I have a CentOS box at $HOME and occasionally need access from elsewhere. Think vacation with the in-laws!

Just for the record, PPTP is not considered secure anymore, since the encryption has been compromised. If that scares you, please run away as fast as you can and try a different solution. Yes, it does concern me but I’m not doing anything that really needs that level of security.

I just need a simple way to access my $HOME network that is sort of secure. I can always setup up a SOCKS5 proxy with SSH if need be.

Most of this guide was lifted from Digital Ocean. They have some pretty good guides and how-tos on there site and they offer really cheap hosting.

Getting Started

I’m assuming you are doing this from a CentOS 6.5 box and that you are running as root.

First thing to get done is installing the software. It’s just a matter of adding a repository and installing the goodies.

rpm -i
yum -y install pptpd

Now for some configuration.

echo "connections 10" >> /etc/pptpd.conf
echo "localip" >> /etc/pptpd.conf
echo "remoteip" >> /etc/pptpd.conf
sed -i 's/net.ipv4.ip_forward = 0/net.ipv4.ip_forward = 1/g' /etc/sysctl.conf
sysctl -p

And of course we have to adjust iptables to allow traffic.

iptables -t nat -A POSTROUTING -o eth0 -j MASQUERADE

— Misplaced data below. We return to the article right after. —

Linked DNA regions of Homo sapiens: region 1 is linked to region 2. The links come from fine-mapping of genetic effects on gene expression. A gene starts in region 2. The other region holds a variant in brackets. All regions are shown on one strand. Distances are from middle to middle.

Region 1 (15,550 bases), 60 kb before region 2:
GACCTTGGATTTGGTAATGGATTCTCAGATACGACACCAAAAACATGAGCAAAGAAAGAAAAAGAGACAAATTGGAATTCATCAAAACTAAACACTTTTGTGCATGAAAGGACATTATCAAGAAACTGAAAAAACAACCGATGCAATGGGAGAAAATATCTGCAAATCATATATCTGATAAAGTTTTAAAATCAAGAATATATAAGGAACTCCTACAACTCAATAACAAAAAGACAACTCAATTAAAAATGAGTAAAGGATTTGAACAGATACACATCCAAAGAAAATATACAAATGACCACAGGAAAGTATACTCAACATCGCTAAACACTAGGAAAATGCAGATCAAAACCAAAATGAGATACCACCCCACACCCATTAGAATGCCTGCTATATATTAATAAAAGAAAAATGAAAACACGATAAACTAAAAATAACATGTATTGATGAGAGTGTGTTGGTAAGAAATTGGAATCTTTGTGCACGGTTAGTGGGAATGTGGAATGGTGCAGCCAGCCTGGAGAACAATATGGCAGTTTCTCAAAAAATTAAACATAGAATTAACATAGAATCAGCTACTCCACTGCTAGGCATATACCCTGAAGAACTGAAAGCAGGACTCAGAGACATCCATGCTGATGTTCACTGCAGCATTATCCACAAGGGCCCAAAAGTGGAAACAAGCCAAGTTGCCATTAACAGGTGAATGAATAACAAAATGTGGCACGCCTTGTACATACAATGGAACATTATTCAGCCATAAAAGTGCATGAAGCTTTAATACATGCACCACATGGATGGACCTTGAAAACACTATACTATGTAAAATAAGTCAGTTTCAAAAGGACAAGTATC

iptables --table nat --append POSTROUTING --out-interface ppp0 -j MASQUERADE
iptables -I INPUT -s -i ppp0 -j ACCEPT
iptables --append FORWARD --in-interface eth0 -j ACCEPT
iptables-save | sudo tee /etc/sysconfig/iptables

The server should be up and running at this point. We need users to be able to log into the box though. You can either manually edit /etc/ppp/chap-secrets or echo and redirect the following into /etc/ppp/chap-secrets. Regardless, you need a line that looks like:

my_user_name pptpd this_users_password *

Replace my_user_name and this_users_password with the correct values that you would like to log in with.


I won’t go over setting up clients, since there are so many out there and most of the tutorials are pretty good.

Exception for OS/X

One thing that annoyed me was trying to find routing instructions for OS/X. You can use the command below to adjust that.

/sbin/route add -net -interface ppp0

You should adjust the network and mask to be your internal network.

If you want to make this route be created everytime you connect, do the following:

echo "#!/bin/sh" > /etc/ppp/ip-up
echo "/sbin/route add -net -interface ppp0" >> /etc/ppp/ip-up
chmod +x /etc/ppp/ip-up


This has worked out pretty good for me, but YMMV.


31 December 2013